Summit County officials plan to resist state-mandated move back to level orange | SummitDaily.com
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Summit County officials plan to resist state-mandated move back to level orange

A vial of the Moderna COVID-19 vaccine sits ready to be used during a drive-thru vaccine clinic at the Summit Stage bus depot in Frisco on March 19, 2021.
Photo by Jason Connolly / Jason Connolly Photography

Summit County officials plan to resist a potential move to level orange on the state’s COVID-19 dial, hoping to convince the state that Summit’s case numbers will see a decline once spring break visitors have left the area.

Public Health Director Amy Wineland provided local officials with an update on the COVID-19 situation during a joint meeting with the Summit Board of County Commissioners on Tuesday afternoon, reporting that Summit’s case numbers have reached a point where a move backward on the dial is likely this weekend.

Wineland said last week that Summit County would be moved from level yellow to orange on the state’s dial if the county’s seven-day cumulative incidence rate remained above 345 new cases per 100,000 residents for five consecutive days. According to data from the state’s website, the current rate is more than 367 per 100,000, and Tuesday represented the fifth consecutive day above the 345 mark.



Summit County can avoid the move if the trend dips below the threshold before the change is set to take place. Wineland said she expects to get a letter from the Colorado Department of Public Health and Environment on Wednesday and that the county could move back to level orange Saturday. The move would mean capacity limits would essentially be cut in half for restaurants, gyms, sports groups, personal services and events.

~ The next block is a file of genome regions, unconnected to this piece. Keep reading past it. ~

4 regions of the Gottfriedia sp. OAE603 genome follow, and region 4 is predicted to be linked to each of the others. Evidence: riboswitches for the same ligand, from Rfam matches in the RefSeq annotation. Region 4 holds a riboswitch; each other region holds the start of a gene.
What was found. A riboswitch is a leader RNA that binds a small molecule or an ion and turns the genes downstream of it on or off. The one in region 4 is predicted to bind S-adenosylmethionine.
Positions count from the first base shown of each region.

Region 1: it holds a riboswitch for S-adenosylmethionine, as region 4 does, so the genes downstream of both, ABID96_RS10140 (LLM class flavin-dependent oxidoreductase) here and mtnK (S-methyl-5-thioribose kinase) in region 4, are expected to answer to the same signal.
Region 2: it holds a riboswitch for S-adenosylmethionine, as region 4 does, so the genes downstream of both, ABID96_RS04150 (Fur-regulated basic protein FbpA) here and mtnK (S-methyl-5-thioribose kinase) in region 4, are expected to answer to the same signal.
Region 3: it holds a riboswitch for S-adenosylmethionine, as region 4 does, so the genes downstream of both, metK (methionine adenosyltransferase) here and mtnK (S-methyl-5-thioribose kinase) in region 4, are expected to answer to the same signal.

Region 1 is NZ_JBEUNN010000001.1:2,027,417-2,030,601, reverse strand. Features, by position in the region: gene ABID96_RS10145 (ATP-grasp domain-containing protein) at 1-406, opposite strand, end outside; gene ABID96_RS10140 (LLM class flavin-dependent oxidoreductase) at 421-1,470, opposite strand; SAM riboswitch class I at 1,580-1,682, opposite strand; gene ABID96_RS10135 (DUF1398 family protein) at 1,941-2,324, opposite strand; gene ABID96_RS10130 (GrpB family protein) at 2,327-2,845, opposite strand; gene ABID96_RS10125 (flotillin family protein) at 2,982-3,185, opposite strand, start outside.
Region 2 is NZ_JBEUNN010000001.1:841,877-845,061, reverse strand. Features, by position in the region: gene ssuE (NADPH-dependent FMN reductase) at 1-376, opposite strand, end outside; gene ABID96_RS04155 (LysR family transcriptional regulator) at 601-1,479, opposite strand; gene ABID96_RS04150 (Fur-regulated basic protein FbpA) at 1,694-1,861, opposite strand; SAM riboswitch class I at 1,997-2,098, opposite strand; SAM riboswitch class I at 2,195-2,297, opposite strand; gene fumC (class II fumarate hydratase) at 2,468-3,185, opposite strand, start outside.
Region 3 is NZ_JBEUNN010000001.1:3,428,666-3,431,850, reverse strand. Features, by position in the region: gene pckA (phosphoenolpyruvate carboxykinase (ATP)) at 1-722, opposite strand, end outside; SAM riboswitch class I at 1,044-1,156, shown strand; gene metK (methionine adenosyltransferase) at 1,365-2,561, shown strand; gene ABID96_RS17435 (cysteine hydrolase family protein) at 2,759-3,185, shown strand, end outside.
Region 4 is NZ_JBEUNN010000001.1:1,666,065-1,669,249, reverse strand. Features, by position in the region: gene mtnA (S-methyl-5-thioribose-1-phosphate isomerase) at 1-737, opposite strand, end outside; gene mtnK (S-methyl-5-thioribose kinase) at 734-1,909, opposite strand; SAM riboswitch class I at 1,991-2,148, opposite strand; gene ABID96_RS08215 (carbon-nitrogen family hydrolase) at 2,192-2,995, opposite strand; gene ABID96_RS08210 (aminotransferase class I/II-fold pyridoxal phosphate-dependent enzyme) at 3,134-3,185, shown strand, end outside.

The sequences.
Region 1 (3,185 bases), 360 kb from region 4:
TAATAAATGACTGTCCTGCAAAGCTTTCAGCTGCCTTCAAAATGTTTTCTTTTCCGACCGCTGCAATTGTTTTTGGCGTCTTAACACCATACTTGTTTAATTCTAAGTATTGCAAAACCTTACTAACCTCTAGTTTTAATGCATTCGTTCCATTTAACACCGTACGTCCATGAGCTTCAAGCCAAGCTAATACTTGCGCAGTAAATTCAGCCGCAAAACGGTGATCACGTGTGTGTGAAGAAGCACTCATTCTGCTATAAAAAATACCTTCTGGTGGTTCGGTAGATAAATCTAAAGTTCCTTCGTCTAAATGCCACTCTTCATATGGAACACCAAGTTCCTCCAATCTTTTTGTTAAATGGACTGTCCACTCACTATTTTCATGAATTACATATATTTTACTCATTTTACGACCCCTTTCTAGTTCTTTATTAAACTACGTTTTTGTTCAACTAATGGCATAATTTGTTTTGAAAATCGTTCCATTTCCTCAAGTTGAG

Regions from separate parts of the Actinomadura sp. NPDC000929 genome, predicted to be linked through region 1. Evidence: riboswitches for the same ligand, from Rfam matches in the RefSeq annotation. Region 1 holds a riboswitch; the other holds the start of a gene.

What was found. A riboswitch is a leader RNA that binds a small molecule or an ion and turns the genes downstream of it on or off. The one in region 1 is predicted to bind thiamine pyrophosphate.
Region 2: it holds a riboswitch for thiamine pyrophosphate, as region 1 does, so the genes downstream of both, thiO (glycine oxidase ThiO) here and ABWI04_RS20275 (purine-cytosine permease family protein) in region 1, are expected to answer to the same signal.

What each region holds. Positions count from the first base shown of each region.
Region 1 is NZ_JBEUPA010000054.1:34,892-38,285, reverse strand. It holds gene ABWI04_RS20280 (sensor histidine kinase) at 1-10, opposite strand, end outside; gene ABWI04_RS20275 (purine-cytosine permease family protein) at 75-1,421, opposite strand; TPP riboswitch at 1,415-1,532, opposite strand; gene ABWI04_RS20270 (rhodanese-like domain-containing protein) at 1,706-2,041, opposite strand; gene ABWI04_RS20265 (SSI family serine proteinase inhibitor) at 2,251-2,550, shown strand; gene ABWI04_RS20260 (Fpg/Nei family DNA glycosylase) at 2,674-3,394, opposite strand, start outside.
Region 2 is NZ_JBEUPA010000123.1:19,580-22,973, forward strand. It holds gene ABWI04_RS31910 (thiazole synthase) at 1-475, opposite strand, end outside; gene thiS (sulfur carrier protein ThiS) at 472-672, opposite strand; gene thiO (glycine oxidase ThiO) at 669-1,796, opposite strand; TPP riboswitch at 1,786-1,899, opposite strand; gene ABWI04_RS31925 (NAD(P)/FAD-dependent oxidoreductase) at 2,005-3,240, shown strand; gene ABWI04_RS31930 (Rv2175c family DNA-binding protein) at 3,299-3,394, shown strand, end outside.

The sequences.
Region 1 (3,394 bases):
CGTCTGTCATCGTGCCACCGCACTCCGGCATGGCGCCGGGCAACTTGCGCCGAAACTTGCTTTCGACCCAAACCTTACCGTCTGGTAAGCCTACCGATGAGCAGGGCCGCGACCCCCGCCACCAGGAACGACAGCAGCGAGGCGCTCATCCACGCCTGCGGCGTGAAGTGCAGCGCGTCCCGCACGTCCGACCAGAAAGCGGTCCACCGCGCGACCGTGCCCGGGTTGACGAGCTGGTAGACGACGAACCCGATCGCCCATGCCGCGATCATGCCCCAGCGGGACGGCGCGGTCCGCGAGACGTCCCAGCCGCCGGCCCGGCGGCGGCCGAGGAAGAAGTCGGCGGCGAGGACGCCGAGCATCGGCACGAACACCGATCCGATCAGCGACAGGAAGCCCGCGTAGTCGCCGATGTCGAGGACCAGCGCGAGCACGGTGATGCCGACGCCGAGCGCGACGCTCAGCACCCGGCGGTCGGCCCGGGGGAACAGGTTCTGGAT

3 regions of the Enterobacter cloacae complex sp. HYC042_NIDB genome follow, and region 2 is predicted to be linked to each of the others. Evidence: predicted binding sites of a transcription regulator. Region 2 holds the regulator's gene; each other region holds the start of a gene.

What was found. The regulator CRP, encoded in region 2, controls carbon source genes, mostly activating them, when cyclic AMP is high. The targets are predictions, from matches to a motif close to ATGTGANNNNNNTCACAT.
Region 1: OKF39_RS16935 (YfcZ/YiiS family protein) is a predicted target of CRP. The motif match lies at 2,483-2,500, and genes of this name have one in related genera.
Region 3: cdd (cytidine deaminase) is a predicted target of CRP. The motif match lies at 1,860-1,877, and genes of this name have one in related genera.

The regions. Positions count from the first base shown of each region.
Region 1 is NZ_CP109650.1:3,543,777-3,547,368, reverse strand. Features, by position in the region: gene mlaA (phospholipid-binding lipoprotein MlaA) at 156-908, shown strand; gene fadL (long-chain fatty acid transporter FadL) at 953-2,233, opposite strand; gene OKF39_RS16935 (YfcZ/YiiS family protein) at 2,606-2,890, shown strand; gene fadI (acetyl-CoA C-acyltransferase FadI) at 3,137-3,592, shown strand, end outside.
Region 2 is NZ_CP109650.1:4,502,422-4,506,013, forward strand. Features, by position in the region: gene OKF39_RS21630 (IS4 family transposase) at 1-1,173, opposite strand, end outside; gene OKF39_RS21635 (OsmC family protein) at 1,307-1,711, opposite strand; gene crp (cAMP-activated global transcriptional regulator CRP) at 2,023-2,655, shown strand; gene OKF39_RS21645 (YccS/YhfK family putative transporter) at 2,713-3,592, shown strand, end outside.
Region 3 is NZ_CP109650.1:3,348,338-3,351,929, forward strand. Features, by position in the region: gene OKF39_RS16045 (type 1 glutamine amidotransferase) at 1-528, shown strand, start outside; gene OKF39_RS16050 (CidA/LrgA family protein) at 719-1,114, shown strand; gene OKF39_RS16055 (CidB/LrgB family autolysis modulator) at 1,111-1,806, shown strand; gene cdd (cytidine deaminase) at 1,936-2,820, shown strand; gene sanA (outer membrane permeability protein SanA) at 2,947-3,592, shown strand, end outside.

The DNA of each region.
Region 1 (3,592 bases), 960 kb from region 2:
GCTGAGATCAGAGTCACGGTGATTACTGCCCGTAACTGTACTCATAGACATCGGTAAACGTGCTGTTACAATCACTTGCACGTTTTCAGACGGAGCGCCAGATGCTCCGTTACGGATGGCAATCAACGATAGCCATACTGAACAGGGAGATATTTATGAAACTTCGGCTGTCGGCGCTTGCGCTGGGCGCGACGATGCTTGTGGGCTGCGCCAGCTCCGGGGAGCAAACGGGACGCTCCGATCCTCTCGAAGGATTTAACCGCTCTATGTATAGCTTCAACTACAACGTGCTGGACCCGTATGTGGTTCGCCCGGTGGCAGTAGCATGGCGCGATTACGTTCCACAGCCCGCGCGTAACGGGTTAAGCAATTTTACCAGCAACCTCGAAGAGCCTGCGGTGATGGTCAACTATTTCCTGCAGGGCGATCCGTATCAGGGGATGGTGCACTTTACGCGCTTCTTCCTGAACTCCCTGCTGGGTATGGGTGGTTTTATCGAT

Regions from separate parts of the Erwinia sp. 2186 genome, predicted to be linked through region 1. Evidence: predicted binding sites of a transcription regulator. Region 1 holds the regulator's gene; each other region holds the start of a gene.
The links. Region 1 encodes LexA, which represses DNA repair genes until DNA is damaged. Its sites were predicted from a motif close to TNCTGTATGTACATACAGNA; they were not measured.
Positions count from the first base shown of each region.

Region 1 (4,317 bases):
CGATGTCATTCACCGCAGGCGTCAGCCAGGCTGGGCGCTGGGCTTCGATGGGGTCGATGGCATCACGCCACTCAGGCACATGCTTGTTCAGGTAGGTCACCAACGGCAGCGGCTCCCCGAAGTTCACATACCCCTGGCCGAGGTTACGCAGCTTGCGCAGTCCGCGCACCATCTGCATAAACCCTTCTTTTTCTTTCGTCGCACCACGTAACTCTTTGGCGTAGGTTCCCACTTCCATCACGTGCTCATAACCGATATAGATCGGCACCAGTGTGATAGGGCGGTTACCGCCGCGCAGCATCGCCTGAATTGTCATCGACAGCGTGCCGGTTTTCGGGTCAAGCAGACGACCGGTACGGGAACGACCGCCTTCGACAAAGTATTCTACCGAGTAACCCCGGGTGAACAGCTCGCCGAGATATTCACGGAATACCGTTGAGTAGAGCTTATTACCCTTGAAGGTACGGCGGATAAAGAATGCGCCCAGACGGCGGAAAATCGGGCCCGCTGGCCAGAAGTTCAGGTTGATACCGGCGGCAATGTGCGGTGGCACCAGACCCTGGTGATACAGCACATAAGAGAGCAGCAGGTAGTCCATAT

But officials voiced a desire to push back against any change.



“I hate to sound like a petulant child that says ’it’s not fair,’ but it’s not fair,” Commissioner Elisabeth Lawrence said. “We’ve seen other counties — similar peer counties, resort communities — have gone well above and beyond their dial numbers for a long time, and they were not moved. This seems that we’re being held to a different, quite strict standard here. And I wish they would give us a little bit of grace in the same way that they’ve given that to other counties.”

Commissioner Tamara Pogue said a potential move to orange was “deeply flawed,” noting that she expects a large number of visitors to leave the community early next week as spring break wraps up.

County Manager Scott Vargo said the county could try to appeal to the state based on the fact that some of Summit’s restrictions are already tighter than the current dial requires, including the time for alcohol last call and two-household gathering rules at restaurants and short-term rentals.

“The things that are left are further restricting capacity of restaurants and those areas that have been hardest hit already,” Vargo said.

Officials also discussed what restrictions might remain locally after the state gets rid of the dial altogether in mid-April. The commissioners largely agreed that the easiest method to implement restrictions would be to continue working off the dial but with some local alterations for things like events and lodging.

Before anything is set in stone, the commissioners decided they would reach out to the business community and members of the public to try to get realistic feedback about what would work best locally. Officials also said they were hoping to provide the community with some advanced warning on milestones and dates when restrictions could change, but uncertainty about what the county’s COVID-19 situation will look like in a few weeks could complicate things, particularly the growth in variant cases and the number of people vaccinated.